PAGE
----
Marine life includes an incredible and vibrant array of wild animals that live in the ocean. From tiny phytoplankton to massive blue whales, marine life is a vital source of food, energy and life for the entire planet.
Box Jellyfish: World's Most Venomous Sea Creature
Stinging 'Sea Lice' Invading Atlantic Beaches
Jellyfish Don't Have Brains, But They Still Sleep
Why No Fish Wants a Tongue-eating Parasitic Louse in its Mouth
Pistol Shrimp: The Fastest Gun in the Sea
The Amazing Mantis Shrimp Punches Its Prey, Plus More Colorful Facts
Giant African Land Snails Invade South Florida Again
The Cone Snail Is a Slow, but Highly Venomous, Predator
The Tiny Blue-ringed Octopus Is the Ocean's Deadliest
How Do Eels Reproduce?
Sailfish Are Super-fast, Stunning and Smart Ocean Predators
The Deep Ocean Giant Isopod Looks Like a Huge Roly-poly Bug
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The first-ever deep-sea exploration of West Java seas netted more than 12,000 marine creatures, including some new species of crabs, prawns and lobsters.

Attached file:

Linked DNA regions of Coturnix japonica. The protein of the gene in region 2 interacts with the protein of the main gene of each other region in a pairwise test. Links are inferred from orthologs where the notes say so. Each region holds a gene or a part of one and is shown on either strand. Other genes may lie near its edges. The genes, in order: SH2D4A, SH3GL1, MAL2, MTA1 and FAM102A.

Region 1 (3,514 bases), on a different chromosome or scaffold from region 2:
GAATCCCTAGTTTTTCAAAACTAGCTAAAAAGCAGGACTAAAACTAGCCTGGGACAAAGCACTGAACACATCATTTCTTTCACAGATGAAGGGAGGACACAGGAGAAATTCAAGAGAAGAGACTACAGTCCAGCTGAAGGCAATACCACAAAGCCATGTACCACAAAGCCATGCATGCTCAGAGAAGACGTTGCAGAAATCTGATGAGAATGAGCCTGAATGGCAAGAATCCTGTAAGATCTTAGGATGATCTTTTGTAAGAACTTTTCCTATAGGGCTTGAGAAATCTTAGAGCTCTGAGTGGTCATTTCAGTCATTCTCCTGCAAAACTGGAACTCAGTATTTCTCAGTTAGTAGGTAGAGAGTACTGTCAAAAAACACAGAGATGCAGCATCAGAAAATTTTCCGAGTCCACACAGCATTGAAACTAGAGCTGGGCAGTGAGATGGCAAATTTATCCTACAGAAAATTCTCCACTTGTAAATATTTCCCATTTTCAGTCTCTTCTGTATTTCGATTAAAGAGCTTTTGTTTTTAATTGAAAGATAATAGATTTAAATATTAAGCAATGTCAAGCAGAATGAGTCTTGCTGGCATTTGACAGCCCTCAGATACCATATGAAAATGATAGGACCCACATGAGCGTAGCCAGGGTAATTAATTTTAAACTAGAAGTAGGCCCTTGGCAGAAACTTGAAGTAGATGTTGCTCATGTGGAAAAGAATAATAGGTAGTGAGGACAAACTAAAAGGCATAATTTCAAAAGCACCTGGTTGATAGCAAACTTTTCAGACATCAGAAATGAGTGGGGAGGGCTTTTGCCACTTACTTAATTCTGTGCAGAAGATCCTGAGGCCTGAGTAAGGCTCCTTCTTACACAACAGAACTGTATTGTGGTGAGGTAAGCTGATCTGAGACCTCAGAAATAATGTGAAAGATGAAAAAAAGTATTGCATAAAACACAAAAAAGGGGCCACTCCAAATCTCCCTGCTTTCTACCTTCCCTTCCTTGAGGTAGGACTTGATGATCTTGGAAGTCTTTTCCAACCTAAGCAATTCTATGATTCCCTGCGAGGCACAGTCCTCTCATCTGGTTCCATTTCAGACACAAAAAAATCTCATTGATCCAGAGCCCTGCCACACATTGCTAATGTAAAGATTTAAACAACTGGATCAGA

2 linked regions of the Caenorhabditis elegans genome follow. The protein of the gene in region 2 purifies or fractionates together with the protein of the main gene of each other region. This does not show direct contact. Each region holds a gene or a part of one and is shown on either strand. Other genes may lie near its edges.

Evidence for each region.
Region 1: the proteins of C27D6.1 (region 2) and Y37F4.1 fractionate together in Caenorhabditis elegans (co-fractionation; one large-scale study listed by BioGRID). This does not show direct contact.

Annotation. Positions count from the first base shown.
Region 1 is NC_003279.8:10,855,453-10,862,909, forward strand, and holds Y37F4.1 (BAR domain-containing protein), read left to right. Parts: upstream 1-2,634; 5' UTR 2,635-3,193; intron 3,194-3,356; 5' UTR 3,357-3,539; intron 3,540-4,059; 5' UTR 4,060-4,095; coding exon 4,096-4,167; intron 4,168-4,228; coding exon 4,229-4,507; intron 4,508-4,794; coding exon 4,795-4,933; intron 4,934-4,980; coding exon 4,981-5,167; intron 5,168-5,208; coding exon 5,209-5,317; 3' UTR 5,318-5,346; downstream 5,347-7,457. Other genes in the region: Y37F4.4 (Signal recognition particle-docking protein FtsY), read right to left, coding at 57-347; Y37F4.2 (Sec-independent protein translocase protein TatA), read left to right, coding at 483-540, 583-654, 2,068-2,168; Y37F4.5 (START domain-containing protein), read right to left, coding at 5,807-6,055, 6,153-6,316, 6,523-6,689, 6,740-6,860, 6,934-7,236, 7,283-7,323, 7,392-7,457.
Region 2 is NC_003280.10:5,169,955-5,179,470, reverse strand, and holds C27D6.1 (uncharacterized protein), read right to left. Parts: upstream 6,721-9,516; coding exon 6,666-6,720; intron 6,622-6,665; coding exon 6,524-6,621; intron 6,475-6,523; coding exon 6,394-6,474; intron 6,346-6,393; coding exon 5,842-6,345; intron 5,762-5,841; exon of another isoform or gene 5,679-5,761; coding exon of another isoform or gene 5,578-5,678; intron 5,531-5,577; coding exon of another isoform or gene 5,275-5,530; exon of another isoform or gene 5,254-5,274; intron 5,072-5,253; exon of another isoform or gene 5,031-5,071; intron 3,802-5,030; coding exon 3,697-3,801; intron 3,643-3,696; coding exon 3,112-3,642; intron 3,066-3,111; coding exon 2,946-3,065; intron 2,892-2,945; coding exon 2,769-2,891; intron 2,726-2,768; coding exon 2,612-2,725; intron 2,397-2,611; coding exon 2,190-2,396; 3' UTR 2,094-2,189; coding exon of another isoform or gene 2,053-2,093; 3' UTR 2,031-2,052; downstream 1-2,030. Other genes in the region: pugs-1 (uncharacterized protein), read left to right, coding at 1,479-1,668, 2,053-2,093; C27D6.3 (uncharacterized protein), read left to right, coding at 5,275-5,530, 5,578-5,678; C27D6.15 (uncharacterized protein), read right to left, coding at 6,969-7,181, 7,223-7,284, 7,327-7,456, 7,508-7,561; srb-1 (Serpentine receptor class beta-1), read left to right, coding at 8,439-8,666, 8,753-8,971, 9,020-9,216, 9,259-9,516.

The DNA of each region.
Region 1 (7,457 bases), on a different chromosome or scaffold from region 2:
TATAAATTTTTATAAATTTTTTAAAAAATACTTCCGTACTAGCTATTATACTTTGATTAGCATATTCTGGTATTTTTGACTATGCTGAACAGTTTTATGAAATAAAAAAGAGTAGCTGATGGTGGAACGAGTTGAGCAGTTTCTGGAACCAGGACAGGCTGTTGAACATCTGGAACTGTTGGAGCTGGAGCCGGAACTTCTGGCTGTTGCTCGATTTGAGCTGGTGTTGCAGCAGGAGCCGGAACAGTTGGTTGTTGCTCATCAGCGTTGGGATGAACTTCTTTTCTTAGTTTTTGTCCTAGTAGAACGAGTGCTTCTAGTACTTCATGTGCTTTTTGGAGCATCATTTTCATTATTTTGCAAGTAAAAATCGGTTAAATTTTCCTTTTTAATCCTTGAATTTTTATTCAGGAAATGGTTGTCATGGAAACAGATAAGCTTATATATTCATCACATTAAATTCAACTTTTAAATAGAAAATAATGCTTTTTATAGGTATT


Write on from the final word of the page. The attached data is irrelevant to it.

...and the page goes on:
By Oisin Curran
The Dumbo octopus is just one of the amazing creatures filmed by the most recent voyage of the E/V Nautilus.
To boil or not to boil ... that is the question.
By John Donovan
Crocodiles are known to eat just about anything. But sharks? A scientific team found evidence that they've chowed down on those predators too.
By Mark Mancini
The magnificent bryozoan is a colonial organism that lives in warm ponds and lakes usually east of the Mississippi River. So what's it doing in western Canada?
How giant squid process visual information has long been a mystery, but a new study finds their visual processing is surprisingly uncomplicated.
If you thought this underwater creeper looked heartless, you're actually not that far off.
By Chris Opfer
How squid brains process their external visual skin communication is fascinating, complex, and unlike anything in the vertebrate world.
It's not easy being a starfish larva. Fortunately, the tiny creatures have an efficient way to get food and swim away.
By Alia Hoyt
New fossil analysis details a microscopic organism from 540 million years ago that just might be a precursor to every vertebrate on the planet.
Mining rare minerals from the breeding ground of these newly discovered creatures could endanger their habitat. But hey, then we get batteries.
Turns out that strange sound may be minke whales getting vocal in the deep ocean.
Scientists have discovered for the first time that animals pollinate flowers in the ocean.
By Alia Hoyt